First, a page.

Flipping it over you can see the tape's gotten pretty yellow too. It's going to have to come off so I can dismantle it.

The next thing I needed to get out of the way was the board behind the picture itself. Unfortunately, there were complications here. The board was kept on by these metal pins embedded in the frame. Some I managed to bend back successfully, others snapped off, taking small chunks of the frame with them. Whoops.

Inside was the picture, attached to a card mount with only a single bit of tape. Cheapskates.

After carefully pealing the tape away from the mount, I was able to get a good look at the print itself for the first time.

You can get a good idea of just how much it's faded over the years here.

Right. With the old picture out, it's time to put my own one in. Several minutes and numerous measurements later though, I realised the print I ordered is far too big the size of the frame. Welp, back to Snapfish I guess. :D

Sunday, October 28, 2012

Photos: Break of Dawn X2

Back in the Summer I was lucky enough to catch two quite specular dawn skies. I'm not sure if the above pics really do them justice, but it was like 4:30 in the morning. Under the circumstances I think I did an okay job. :D

Cooking: Backlog Edition

I've been so busy over the last few months that I've got quite a backlog of posts to get through now, not to mention a big-ass box of candy. ;) Let's get things rolling with a couple of culinary adventures I never got around to posting from a few months ago.

Lemon Tart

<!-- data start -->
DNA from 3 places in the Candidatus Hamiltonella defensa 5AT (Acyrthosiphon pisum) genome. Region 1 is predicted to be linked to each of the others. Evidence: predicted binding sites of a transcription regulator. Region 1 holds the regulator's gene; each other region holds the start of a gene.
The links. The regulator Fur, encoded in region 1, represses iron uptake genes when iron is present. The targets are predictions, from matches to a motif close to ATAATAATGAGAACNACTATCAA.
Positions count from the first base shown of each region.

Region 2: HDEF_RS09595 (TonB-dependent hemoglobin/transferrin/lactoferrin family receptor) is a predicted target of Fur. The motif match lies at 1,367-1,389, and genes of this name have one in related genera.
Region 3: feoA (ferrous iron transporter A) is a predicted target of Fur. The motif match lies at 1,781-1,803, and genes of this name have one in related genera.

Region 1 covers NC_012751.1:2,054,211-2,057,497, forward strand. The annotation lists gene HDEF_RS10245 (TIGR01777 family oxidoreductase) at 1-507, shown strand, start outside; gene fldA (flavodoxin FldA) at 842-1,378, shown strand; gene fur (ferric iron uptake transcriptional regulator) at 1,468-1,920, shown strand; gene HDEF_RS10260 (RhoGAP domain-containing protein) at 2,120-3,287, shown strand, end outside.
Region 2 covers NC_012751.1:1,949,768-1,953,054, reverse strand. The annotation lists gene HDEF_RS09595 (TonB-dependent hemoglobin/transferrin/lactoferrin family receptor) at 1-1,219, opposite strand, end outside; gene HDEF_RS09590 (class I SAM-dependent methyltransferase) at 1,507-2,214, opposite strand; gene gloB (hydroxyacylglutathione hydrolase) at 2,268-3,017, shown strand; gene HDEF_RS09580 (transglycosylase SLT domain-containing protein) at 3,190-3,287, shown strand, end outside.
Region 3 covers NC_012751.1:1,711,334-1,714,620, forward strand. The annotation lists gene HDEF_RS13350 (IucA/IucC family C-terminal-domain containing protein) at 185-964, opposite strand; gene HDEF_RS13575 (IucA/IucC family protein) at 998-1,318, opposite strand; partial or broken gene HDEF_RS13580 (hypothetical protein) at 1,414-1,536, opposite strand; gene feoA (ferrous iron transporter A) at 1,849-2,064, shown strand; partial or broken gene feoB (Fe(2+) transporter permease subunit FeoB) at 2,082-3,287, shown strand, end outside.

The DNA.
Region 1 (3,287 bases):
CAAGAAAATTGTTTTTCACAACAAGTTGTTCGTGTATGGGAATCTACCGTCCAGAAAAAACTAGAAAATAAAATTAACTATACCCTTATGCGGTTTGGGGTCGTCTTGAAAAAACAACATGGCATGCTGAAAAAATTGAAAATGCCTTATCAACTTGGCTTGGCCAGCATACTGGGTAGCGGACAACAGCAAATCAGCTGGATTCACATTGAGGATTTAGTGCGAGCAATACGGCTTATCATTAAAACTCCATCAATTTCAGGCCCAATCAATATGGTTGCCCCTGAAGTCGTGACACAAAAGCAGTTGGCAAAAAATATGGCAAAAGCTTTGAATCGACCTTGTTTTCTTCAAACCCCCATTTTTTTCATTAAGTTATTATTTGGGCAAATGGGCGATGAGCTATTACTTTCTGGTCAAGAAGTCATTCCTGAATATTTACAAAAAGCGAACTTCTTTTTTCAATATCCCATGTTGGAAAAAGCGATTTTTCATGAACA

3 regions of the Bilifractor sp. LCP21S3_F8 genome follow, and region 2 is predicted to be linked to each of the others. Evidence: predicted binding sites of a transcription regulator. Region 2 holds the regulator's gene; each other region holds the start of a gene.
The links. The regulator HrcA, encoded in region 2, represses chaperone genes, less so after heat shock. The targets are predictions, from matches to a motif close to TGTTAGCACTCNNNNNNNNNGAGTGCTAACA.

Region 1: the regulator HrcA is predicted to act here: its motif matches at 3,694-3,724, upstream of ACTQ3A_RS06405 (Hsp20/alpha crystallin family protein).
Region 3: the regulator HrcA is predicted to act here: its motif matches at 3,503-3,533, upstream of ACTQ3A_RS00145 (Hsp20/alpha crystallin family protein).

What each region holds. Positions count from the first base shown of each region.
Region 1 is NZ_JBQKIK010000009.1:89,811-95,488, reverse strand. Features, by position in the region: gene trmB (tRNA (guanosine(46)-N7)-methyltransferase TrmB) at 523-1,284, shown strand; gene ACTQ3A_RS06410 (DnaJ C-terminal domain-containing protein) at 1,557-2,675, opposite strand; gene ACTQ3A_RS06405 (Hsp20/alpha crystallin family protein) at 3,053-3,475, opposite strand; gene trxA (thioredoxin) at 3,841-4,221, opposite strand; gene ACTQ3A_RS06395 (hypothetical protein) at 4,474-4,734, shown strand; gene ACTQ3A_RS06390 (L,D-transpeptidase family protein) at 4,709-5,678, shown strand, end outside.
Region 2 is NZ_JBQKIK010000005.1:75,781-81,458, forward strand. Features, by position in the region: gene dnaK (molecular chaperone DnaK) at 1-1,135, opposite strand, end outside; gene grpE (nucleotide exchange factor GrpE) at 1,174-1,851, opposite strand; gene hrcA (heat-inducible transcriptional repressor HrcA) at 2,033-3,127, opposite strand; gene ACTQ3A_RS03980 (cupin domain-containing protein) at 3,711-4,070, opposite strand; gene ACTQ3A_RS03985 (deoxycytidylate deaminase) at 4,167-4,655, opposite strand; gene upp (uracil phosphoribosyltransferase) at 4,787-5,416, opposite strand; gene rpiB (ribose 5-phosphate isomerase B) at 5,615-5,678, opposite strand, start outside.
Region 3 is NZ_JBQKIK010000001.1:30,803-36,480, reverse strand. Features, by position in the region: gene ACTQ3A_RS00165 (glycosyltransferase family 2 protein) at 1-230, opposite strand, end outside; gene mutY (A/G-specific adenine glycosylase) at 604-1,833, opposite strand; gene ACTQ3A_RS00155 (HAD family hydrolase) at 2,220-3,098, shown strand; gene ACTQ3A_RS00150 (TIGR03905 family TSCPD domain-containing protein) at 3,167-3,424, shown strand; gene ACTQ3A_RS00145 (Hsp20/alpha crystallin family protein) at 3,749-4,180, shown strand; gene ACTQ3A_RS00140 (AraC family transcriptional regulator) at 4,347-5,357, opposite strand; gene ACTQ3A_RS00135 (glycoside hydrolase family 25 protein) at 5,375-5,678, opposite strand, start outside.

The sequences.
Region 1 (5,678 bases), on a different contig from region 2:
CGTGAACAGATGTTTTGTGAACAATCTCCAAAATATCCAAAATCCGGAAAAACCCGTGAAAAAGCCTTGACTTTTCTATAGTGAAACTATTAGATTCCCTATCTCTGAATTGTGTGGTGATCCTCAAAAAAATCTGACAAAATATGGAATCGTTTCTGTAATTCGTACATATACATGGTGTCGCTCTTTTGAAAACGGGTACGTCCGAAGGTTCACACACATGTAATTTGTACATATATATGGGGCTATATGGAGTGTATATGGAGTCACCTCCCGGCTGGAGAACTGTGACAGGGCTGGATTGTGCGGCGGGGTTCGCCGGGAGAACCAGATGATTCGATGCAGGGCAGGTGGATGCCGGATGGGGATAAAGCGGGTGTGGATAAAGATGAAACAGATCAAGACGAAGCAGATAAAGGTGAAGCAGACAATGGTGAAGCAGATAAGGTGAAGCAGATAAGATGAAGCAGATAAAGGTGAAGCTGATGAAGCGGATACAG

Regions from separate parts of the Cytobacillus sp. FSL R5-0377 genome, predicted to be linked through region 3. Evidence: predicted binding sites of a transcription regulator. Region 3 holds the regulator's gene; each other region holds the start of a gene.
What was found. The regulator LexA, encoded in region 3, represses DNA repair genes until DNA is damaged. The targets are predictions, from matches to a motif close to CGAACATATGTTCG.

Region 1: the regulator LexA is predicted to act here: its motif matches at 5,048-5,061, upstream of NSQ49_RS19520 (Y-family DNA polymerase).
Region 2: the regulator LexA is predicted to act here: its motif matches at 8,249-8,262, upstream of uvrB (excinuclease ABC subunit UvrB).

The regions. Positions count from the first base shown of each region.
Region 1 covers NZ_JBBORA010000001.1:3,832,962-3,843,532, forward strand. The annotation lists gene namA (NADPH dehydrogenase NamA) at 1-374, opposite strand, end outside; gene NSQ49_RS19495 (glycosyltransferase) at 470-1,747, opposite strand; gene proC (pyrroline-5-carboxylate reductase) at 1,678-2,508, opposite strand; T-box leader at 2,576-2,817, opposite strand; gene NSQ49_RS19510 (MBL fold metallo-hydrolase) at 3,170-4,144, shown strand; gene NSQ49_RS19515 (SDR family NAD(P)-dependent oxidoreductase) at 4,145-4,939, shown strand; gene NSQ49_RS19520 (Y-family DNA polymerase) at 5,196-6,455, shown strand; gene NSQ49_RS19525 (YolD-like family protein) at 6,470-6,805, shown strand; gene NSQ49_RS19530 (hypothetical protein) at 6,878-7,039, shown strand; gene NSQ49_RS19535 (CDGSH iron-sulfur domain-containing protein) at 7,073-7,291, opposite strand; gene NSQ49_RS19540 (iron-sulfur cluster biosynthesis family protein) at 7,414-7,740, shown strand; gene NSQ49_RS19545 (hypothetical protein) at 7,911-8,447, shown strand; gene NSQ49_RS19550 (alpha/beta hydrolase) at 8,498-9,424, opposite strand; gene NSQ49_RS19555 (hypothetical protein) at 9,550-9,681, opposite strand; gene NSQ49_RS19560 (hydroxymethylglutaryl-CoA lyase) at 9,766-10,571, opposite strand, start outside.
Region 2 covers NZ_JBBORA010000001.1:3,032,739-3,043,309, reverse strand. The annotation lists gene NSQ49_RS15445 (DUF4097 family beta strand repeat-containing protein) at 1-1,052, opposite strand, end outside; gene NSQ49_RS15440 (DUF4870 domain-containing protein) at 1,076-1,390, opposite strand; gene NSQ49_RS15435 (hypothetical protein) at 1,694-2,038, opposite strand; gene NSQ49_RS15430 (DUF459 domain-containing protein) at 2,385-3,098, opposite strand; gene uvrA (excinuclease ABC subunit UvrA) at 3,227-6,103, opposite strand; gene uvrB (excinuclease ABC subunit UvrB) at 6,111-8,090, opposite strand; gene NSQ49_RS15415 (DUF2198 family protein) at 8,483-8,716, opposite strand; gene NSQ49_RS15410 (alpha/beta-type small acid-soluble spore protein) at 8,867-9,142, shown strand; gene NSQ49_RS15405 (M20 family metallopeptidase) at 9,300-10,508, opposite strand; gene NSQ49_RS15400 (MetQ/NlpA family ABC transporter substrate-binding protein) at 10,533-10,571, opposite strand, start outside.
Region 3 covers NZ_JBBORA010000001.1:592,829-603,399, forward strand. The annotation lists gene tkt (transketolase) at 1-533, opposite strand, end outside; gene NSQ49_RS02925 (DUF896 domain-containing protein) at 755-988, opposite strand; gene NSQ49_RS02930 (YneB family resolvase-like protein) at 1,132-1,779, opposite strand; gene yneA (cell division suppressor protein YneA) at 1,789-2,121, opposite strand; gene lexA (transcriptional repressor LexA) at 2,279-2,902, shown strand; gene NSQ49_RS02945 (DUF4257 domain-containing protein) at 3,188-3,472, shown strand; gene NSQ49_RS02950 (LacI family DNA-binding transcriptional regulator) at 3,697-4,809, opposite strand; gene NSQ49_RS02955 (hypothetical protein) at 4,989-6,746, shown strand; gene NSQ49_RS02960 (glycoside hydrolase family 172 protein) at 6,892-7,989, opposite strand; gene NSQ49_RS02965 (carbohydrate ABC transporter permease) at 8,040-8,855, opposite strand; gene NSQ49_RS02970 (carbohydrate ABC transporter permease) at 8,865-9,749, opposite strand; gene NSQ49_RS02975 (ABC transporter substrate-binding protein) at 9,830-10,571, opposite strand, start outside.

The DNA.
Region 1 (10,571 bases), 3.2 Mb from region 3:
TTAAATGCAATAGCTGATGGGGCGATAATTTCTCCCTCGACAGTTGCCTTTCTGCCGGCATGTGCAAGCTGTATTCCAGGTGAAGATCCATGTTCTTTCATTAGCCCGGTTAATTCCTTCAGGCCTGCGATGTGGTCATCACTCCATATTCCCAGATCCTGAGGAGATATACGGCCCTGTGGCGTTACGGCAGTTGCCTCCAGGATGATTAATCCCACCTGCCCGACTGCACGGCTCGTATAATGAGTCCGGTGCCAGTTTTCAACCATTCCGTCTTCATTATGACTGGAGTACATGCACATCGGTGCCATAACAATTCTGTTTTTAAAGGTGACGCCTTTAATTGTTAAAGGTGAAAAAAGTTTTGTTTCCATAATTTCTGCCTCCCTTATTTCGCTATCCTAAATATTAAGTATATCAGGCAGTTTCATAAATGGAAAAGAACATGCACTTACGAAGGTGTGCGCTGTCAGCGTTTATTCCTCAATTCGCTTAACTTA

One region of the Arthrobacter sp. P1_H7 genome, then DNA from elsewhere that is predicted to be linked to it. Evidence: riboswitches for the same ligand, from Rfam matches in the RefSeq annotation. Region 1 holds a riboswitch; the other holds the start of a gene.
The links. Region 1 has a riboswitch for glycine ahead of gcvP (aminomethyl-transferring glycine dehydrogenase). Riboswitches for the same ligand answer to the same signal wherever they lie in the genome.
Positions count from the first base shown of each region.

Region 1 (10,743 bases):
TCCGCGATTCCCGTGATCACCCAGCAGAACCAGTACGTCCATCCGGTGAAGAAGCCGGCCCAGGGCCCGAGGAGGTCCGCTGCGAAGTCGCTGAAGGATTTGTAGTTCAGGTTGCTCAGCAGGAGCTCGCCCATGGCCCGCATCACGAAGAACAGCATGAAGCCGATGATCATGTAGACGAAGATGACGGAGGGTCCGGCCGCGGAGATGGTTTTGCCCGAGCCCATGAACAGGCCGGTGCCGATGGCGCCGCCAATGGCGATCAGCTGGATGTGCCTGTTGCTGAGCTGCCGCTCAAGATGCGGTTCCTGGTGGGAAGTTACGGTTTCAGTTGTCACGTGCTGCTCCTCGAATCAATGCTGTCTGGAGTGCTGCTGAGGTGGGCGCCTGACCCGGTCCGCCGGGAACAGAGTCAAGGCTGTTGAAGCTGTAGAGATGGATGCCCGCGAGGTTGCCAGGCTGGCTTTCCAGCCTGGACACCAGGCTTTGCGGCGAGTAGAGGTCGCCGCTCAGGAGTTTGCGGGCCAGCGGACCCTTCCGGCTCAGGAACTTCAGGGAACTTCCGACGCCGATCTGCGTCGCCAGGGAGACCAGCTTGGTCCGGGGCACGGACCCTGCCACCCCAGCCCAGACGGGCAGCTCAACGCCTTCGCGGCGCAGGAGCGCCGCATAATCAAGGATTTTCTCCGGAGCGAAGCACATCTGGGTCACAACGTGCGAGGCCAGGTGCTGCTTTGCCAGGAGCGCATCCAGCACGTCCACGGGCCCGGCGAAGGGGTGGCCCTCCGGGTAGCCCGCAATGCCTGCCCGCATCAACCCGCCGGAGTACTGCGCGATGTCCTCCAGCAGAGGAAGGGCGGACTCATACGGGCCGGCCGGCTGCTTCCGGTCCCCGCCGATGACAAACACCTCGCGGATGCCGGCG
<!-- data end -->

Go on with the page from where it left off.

When life handed me a lemons, that had previously been de-rinded for a cheesecake, I opted for a lemon cake rather than the obvious. After a little research though, it became apparent that it was the rind, rather than the juice that I needed to make a cake, so I decided on this lemon tart instead. I only had a carton of single cream at my disposal (one that turned out to be out of date on later inspection. Oops.), but everything turned out fine. The filling was nice and creamy, with a good lemoney flavour, and the crust was just right.

Tomato Soup

A month later, in early July, I made some tomato soup based on this recipe. I didn't stray too far from this recipe either, only adding a couple of red peppers and a bit of garlic that I wanted to use up, and replacing the fresh bay leaves with dried ones. The resulting soup was pretty great, much tastier than any tomato soup I had before from a tin or a packet and not at all over-sweet like most of those are. I'll definitely be making this one again.

Tuesday, October 9, 2012

Clearoutageddon Part One: The Analogue Purge